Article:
Organic Pecan Production – Farming, Cultivation
Organic Pecan Production
The Pecan is a tree that belongs to the Juglandaceae family. Pecan trees have been cultivated for a relatively short period. The Pecan can be eaten raw, sweetened, or salted. It is a deciduous tree, with alternate leaves, pinnate, up to 45 centimeters in length, composed of 9 to 15 leaflets. Pecan nuts have been grown since time immemorial; it has been under cultivation only for about 100 years but has gained enormous popularity.
Pecan occupying 5th rank among leading tree nuts because of its excellent nutty flavor. Generally, the Pecan nut is a rich source of fat (72 g) protein (9 g), carbohydrates (15 g), and minerals. The botanical name of Pecan is Carya illinoensis, which is a member of the genus Carya. The Pecan nut tree is commercially cultivated in the USA, Mexico, Australia, Canada, and Western Europe. Also, it is distributed in Egypt, , Israel, Morocco, Peru, Turkey, and South Africa. Pecans are native to North America. Though, the natural range extends from the North-central USA to northern Mexico.
A Step by Step Guide to Organic Pecan Production
Guide to Organic Pecan Production
Organic cultivation protects and feeds a soil microbe which in turn helps plants to thrive by helping with nutrient absorption and other functions. Organic farming must be the norm rather than the exception as it has so many benefits other than maintaining soil health. Pecan trees need deep, fertile, and well-drained soil with substantial water-holding capacity. Pecans generally like a slightly acidic pH between 5.5 to 7 pH levels. The trees like lots of water, but not standing water the planting site must drain. Peat moss is a good additive to help amend our sandy soils and provide moisture retention without changing the pH level of the soil.
has great potential to grow crops organically. The task force on organic cultivation appointed by the government observed that vast area in the country is exploited with chemicals that give low crop yield. Then, these areas can be targeted to give high production through organic farming. Organic cultivation can maintain soil quality. The chemical use is hitting the sustainability in soil and decreasing soil potency. And, applying organic manure is the only solution to improve soil organic carbon productivity in the future.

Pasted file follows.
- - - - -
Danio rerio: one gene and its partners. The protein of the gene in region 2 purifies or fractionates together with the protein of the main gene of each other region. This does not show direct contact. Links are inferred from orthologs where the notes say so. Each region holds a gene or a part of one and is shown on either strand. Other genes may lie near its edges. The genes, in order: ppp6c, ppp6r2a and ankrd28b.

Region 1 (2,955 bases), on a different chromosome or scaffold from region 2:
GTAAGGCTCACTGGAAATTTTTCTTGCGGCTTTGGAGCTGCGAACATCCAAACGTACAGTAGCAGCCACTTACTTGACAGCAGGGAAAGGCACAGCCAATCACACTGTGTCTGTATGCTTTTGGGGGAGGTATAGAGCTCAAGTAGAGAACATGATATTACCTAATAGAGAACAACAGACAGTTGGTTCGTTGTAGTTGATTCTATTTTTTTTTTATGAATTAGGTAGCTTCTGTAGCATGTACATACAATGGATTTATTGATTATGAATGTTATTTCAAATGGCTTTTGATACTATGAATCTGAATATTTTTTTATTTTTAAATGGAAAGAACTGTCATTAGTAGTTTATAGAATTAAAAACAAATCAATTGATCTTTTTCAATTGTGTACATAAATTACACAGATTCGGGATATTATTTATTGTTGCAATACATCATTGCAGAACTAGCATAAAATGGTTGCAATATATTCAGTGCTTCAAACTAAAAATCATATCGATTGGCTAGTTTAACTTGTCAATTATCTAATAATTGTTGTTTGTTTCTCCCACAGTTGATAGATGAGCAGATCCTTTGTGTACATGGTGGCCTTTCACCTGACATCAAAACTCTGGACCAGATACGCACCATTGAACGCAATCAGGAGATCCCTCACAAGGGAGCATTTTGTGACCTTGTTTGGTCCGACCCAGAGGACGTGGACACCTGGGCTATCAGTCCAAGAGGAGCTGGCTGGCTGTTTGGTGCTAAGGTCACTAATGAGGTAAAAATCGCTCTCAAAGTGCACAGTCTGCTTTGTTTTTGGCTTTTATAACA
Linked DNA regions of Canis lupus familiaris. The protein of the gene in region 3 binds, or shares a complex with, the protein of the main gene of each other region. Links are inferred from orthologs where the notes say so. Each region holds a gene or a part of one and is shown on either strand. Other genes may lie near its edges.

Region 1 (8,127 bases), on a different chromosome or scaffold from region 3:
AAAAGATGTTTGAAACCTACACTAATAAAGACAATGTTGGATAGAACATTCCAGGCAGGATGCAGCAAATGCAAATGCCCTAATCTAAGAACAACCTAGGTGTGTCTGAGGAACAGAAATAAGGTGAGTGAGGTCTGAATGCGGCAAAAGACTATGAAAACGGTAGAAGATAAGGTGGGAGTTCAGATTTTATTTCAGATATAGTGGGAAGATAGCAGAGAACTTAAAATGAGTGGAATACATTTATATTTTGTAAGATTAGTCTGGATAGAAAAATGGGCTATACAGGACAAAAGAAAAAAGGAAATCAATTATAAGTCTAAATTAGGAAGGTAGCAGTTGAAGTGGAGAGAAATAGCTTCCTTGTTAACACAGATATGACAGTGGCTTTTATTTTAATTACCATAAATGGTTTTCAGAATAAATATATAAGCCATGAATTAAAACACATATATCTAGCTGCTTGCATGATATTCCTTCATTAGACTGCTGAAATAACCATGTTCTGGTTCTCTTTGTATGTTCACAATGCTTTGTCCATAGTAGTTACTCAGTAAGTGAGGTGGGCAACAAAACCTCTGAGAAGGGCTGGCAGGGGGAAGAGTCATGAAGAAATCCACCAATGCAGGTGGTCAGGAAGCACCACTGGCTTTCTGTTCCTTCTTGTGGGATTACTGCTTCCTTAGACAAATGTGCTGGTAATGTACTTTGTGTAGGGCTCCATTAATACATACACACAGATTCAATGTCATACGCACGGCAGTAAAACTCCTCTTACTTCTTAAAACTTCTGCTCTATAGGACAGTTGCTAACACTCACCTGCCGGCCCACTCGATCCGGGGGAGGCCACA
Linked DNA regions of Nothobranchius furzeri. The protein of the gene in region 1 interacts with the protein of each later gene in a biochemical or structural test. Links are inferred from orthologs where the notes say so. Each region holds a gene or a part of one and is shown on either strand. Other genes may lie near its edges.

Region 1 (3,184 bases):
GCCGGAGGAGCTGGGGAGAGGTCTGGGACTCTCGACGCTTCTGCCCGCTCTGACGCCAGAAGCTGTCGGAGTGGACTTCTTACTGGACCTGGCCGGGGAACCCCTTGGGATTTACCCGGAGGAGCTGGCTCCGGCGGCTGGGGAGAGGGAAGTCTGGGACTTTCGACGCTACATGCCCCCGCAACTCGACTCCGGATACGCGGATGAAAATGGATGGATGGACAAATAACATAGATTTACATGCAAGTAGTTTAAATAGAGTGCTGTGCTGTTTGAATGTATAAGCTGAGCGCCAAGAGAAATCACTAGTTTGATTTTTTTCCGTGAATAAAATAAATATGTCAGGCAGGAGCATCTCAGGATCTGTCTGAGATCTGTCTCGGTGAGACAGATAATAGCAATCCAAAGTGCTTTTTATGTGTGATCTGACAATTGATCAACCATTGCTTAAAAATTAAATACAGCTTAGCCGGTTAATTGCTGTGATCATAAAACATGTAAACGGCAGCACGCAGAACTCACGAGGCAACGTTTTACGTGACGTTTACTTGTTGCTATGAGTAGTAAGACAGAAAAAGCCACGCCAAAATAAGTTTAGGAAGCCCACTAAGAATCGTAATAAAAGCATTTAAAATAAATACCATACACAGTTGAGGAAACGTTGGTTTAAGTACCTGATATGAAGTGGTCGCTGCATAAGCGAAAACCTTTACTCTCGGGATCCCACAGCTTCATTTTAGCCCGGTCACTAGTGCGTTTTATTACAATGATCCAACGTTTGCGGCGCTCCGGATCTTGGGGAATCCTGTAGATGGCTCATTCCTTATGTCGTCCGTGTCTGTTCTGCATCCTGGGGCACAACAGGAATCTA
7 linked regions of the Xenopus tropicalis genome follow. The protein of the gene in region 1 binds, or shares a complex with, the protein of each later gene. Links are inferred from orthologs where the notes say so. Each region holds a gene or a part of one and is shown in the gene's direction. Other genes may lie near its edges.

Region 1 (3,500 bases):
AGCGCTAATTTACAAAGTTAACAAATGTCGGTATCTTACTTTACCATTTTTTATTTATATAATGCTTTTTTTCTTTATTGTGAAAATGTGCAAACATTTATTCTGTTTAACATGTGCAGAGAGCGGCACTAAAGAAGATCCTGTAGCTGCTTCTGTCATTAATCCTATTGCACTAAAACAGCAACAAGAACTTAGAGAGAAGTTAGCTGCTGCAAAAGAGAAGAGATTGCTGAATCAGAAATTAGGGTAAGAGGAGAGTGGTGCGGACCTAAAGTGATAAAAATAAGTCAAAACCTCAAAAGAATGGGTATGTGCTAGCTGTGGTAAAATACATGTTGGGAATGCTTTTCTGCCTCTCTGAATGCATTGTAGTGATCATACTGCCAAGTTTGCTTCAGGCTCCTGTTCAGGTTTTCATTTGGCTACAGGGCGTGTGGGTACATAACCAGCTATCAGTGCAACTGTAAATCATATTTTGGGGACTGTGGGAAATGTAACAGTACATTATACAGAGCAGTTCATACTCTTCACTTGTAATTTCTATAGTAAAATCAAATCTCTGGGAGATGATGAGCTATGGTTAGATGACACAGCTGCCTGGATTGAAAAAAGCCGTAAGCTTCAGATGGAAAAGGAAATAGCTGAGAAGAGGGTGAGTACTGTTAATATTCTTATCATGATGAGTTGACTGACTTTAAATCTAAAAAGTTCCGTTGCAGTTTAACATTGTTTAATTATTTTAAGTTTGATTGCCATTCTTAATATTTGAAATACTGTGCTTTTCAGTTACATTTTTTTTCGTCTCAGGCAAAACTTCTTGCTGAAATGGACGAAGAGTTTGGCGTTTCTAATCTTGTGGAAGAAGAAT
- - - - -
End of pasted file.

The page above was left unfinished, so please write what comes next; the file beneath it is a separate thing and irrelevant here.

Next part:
The Pecan Cultivated States in
The Pecan nut tree is one of the most important temperate nuts grown, Pecan is mainly grown in Jammu and Kashmir, and Himachal Pradesh. The Pecan tree is a beautiful plant that can be used for shade and ornamental purposes. The cultivation of the Pecan nut tree is still in the initial stages. Exotic tree varieties are found fruiting in the country and seedling trees do not yield true to type nuts. So, there is a need to raise high-quality nurseries through vegetative propagation.
Site Selection and Soil Preparation for Organic Pecan Production
Pecan tree grows well in deep, well-drained soils, with good levels of nutrients and organic matter and good water holding capacity, providing conditions to the root system development. A large amount of land must be allocated for Pecan production. It is best to plant in a field that has been cleared of forest trees for at least 10 to 20 years to minimize the effect of root pathogens. Hilltops are the best locations for growing Pecans. Bottomland sites are acceptable provided that there are good air and water drainage for Pecan tree growth. North-south or east-west row orientation is satisfactory for tree growth.
Organic Pecan production presents certain challenges to nitrogen management. Pecan trees require 100 to 150 lbs of actual nitrogen per acre annually. Conventional Pecan orchards are fertilized with synthetic fertilizers, which allow growers to more precisely control the rate and timing of nitrogen application readily available content of nitrogen.
Generally, organic manure can be used as an alternative renewable resource for nutrients supply. A huge gap exists between the available and utilized quantity. Though, it cannot be possible to meet the nutrients requirement in crops from organic sources, if 100% of cultivable land is converted into organic farming.
Soil Preparation for Organic Pecan Production;
- In Pecan farming, an ideal soil is one that is in the pasture or one that has been used for agronomic crops for many years. A soil pH between 5.5 and 7 is satisfactory for Pecan cultivation. If the soil pH level is less than 5.0, lime can be applied at 1 to 2 tons per acre.
- Firstly, examine the soil in terms of depth, drainage, and compaction layers. The soil must be at least 2m deep, with good drainage and minimum compaction. Then, check its suitability by digging test pits in the land and examining the soil profile at each level.
- Take a sample of the soil for analysis at least 12 months before planting Pecan trees. This allows time to prepare the soil, particularly if it should be well limed.
- After that, distribute two-thirds of the recommended amount of agricultural lime over the entire area 12 months before planting.
- As calcium (lime) moves slowly in the soil, work it into the future root zone of the trees.
- Plant a cover crop and plough it in after 6 months to boost the soil’s organic matter content.
- At the same time, apply the remaining lime and all the required phosphate, and then work it into the soil. Plant the trees 3 months later.
- If soil samples were not taken early enough to treat the soil, mix two-thirds of the lime with the soil by ploughing it in deeply. Then lightly distribute the rest of the lime with the phosphate and then work it in lightly.
- If the soil requires a large quantity of lime, apply this at least 3 months before planting, thoroughly mix it with the soil and work it in deeply.
Importance of Organic Pecan Production